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Veterans and Agent Orange: Update 2000 APPENDIX C Committee and Staff Biographies COMMITTEE BIOGRAPHIES Irva Hertz-Picciotto, Ph.D. (Chair), is professor in the Department of Epidemiology, School of Public Health, at the University of North Carolina, Chapel Hill; director of the Reproductive Epidemiology Program; and a fellow at the Carolina Population Center. She has published extensively on risk assessment, occupationally related cancer, environmental exposures, reproductive outcomes, and methods for epidemiologic data analysis. Dr. Hertz-Picciotto serves on several editorial boards and is currently president-elect of the International Society for Environmental Epidemiology. Margit L.Bleecker, M.D., Ph.D., is director of the Center for Occupational and Environmental Neurology in Baltimore. Her research interests are in the areas of clinical industrial neurotoxicology and occupational neurology. Dr. Bleecker recently served on the Institute of Medicine (IOM) Committee on the Safety of Silicone Breast Implants and has served on the IOM Committee on the Evaluation of the Department of Defense Comprehensive Clinical Evaluation Protocol and the IOM Committee on the Persian Gulf Syndrome Comprehensive Clinical Evaluation Program. Thomas A.Gasiewicz, Ph.D., is professor of Environmental Medicine and deputy director of the Environmental Health Sciences Center in the Department of Environmental Medicine at the University of Rochester School of Medicine. He serves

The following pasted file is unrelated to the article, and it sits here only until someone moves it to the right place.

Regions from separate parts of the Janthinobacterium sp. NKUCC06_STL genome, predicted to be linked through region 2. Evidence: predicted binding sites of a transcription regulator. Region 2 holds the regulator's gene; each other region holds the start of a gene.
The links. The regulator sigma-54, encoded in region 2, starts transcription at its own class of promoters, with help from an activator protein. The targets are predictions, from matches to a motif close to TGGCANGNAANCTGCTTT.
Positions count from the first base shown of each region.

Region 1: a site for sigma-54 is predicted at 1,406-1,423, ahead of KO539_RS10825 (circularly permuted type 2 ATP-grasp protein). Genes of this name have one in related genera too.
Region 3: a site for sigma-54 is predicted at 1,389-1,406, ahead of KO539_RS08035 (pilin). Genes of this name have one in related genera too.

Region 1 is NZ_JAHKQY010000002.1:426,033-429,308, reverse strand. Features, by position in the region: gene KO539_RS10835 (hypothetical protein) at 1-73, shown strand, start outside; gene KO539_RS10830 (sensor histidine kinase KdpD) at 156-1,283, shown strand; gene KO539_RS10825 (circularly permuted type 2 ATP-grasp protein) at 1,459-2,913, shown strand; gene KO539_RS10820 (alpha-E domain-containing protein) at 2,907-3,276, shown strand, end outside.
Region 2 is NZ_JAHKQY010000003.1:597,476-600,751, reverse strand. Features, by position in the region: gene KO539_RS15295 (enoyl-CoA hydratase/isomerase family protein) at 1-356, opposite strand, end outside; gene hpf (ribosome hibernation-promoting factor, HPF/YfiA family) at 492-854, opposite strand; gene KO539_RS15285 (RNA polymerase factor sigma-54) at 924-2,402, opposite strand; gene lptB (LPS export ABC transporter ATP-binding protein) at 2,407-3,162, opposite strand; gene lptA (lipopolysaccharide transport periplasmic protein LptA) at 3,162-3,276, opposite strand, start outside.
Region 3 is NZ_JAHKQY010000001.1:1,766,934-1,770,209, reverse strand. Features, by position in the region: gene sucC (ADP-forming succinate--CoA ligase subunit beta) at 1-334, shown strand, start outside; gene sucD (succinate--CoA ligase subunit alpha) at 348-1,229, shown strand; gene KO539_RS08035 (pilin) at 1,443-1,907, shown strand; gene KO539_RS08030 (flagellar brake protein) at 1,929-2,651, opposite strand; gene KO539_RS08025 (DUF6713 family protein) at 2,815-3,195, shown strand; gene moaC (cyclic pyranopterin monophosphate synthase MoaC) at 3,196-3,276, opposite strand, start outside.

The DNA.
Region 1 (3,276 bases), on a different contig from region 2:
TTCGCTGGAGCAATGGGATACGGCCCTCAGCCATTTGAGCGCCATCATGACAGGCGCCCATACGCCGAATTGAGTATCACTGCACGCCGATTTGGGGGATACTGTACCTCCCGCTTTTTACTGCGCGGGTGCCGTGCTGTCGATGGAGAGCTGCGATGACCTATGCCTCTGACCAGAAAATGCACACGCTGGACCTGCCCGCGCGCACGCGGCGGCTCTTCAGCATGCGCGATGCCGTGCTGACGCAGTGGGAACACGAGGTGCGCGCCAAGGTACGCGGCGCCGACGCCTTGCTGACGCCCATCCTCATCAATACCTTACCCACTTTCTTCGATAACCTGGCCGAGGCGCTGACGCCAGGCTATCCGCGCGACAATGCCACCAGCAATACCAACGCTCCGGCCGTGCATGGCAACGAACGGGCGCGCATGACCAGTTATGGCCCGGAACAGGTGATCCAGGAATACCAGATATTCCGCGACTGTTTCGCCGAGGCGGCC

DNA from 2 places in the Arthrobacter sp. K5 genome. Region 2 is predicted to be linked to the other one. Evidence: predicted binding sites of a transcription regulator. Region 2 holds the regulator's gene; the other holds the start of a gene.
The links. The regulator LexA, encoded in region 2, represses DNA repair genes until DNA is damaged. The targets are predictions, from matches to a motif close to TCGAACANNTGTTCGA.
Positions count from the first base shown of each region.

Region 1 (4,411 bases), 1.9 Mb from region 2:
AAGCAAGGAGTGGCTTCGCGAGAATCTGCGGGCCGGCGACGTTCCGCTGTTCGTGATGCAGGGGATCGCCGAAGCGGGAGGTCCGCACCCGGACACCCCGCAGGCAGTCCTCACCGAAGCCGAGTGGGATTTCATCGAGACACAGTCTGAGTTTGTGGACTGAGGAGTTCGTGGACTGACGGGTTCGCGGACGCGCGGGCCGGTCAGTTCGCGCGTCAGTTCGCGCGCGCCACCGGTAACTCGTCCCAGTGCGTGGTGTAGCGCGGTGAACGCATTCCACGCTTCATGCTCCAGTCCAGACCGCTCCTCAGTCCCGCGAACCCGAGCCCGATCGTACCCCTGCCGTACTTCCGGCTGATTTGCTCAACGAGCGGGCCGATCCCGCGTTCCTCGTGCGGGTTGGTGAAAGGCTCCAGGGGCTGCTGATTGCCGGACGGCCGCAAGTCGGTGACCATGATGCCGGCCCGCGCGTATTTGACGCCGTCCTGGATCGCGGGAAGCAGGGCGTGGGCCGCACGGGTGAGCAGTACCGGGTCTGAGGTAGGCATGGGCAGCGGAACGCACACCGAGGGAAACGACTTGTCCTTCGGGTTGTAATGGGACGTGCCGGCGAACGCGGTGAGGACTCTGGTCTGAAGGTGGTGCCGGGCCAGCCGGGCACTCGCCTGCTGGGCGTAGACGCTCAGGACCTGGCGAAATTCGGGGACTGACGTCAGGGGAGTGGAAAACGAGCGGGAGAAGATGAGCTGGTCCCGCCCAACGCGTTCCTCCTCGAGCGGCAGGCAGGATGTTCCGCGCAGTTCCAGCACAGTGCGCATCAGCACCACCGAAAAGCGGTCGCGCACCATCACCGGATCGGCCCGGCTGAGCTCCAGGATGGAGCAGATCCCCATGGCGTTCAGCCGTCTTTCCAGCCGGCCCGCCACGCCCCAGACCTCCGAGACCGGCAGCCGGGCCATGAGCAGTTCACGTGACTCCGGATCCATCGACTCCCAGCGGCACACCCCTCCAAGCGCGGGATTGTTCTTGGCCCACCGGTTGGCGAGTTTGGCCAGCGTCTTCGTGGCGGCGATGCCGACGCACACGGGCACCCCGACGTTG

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Veterans and Agent Orange: Update 2000 on the editorial board of Biochemical Pharmacology and is the associate editor of Toxicology and Applied Pharmacology. He also is a peer reviewer for several scientific journals including Biochemical Pharmacology, Cancer Research, Fundamental and Applied Toxicology, Journal of Biological Chemistry, Science, and Toxicology and Applied Pharmacology. Dr. Gasiewicz has published extensively on the toxicokinetics of dioxin, dioxin toxicity, and the role of the aryl hydrocarbon receptor in the molecular mechanism of dioxin toxicity. Tee L.Guidotti, M.D., M.P.H., holds the position of department chair, Department of Environmental and Occupational Health in the School of Public Health and Health Services of the George Washington University. He is also director of the Division of Occupational Medicine in the Department of Medicine of George Washington University School of Medicine and is cross-appointed as professor of pulmonary medicine. Prior to accepting this position, he served as professor of occupational and environmental medicine and director of the Occupational Health Program in the Department of Public Health Sciences at the University of Alberta Faculty of Medicine, Edmonton. Dr. Guidotti is certified as a specialist in internal medicine, lung diseases, and occupational medicine. His primary research interests are air quality, inhalation toxicology, and occupational and environmental lung diseases. Dr. Guidotti is president-elect of the Association of Occupational and Environmental Clinics, sits on the Board of Directors of the American College of Occupational and Environmental Medicine, and serves as chair of the Scientific Committee on Respiratory Disorders of the International Commission on Occupational Health. Robert F.Herrick, Sc.D., is lecturer on industrial hygiene at the Harvard School of Public Health, where he earned a doctor of science in industrial hygiene. Dr. Herrick is certified in the comprehensive practice of industrial hygiene. His research interests are centered on the assessment of exposure as a cause of occupational and environmental disease. Dr. Herrick is past chair of the American Conference of Governmental and Industrial Hygienists, and past president of the International Occupational Hygiene Association. Prior to joining the faculty at Harvard, Dr. Herrick spent 17 years at the National Institute for Occupational Safety and Health where he conducted occupational health research. David G.Hoel, Ph.D., holds the position of distinguished university professor and associate director of the Hollings Oncology Center at the Medical University of South Carolina. Before joining the Medical University of South Carolina, he held the posts of director of the Division of Biometry and Risk Assessment and acting director of the National Institute of Environmental Health Sciences. Dr. Hoel has been a member of numerous working groups of the International Agency for Cancer Research of the World Health Organization. He also serves as chair of the IOM Committee on the Assessment of Wartime Exposure to Herbicides.